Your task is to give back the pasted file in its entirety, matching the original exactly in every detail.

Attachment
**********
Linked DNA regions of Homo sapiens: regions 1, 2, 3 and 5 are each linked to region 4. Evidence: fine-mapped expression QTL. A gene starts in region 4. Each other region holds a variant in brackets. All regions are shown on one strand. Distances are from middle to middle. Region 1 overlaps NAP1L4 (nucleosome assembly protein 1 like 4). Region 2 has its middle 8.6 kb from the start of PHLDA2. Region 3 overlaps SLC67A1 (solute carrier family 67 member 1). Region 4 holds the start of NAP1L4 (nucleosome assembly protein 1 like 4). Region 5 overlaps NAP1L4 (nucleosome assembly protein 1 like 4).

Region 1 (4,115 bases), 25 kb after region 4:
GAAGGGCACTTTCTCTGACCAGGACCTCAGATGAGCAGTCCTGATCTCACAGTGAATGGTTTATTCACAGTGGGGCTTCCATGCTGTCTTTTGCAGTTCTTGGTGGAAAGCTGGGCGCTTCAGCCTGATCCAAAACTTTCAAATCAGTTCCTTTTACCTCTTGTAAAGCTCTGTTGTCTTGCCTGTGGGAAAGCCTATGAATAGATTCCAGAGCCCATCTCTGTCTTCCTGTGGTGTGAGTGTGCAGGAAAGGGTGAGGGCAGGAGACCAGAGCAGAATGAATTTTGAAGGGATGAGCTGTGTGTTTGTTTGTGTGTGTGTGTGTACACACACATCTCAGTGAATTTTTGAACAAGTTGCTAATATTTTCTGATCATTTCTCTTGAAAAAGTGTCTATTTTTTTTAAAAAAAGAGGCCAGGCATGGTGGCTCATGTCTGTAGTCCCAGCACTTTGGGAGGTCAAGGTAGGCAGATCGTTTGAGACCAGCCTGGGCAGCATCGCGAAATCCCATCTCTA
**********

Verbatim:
Linked DNA regions of Homo sapiens: regions 1, 2, 3 and 5 are each linked to region 4. Evidence: fine-mapped expression QTL. A gene starts in region 4. Each other region holds a variant in brackets. All regions are shown on one strand. Distances are from middle to middle. Region 1 overlaps NAP1L4 (nucleosome assembly protein 1 like 4). Region 2 has its middle 8.6 kb from the start of PHLDA2. Region 3 overlaps SLC67A1 (solute carrier family 67 member 1). Region 4 holds the start of NAP1L4 (nucleosome assembly protein 1 like 4). Region 5 overlaps NAP1L4 (nucleosome assembly protein 1 like 4).

Region 1 (4,115 bases), 25 kb after region 4:
GAAGGGCACTTTCTCTGACCAGGACCTCAGATGAGCAGTCCTGATCTCACAGTGAATGGTTTATTCACAGTGGGGCTTCCATGCTGTCTTTTGCAGTTCTTGGTGGAAAGCTGGGCGCTTCAGCCTGATCCAAAACTTTCAAATCAGTTCCTTTTACCTCTTGTAAAGCTCTGTTGTCTTGCCTGTGGGAAAGCCTATGAATAGATTCCAGAGCCCATCTCTGTCTTCCTGTGGTGTGAGTGTGCAGGAAAGGGTGAGGGCAGGAGACCAGAGCAGAATGAATTTTGAAGGGATGAGCTGTGTGTTTGTTTGTGTGTGTGTGTGTACACACACATCTCAGTGAATTTTTGAACAAGTTGCTAATATTTTCTGATCATTTCTCTTGAAAAAGTGTCTATTTTTTTTAAAAAAAGAGGCCAGGCATGGTGGCTCATGTCTGTAGTCCCAGCACTTTGGGAGGTCAAGGTAGGCAGATCGTTTGAGACCAGCCTGGGCAGCATCGCGAAATCCCATCTCTA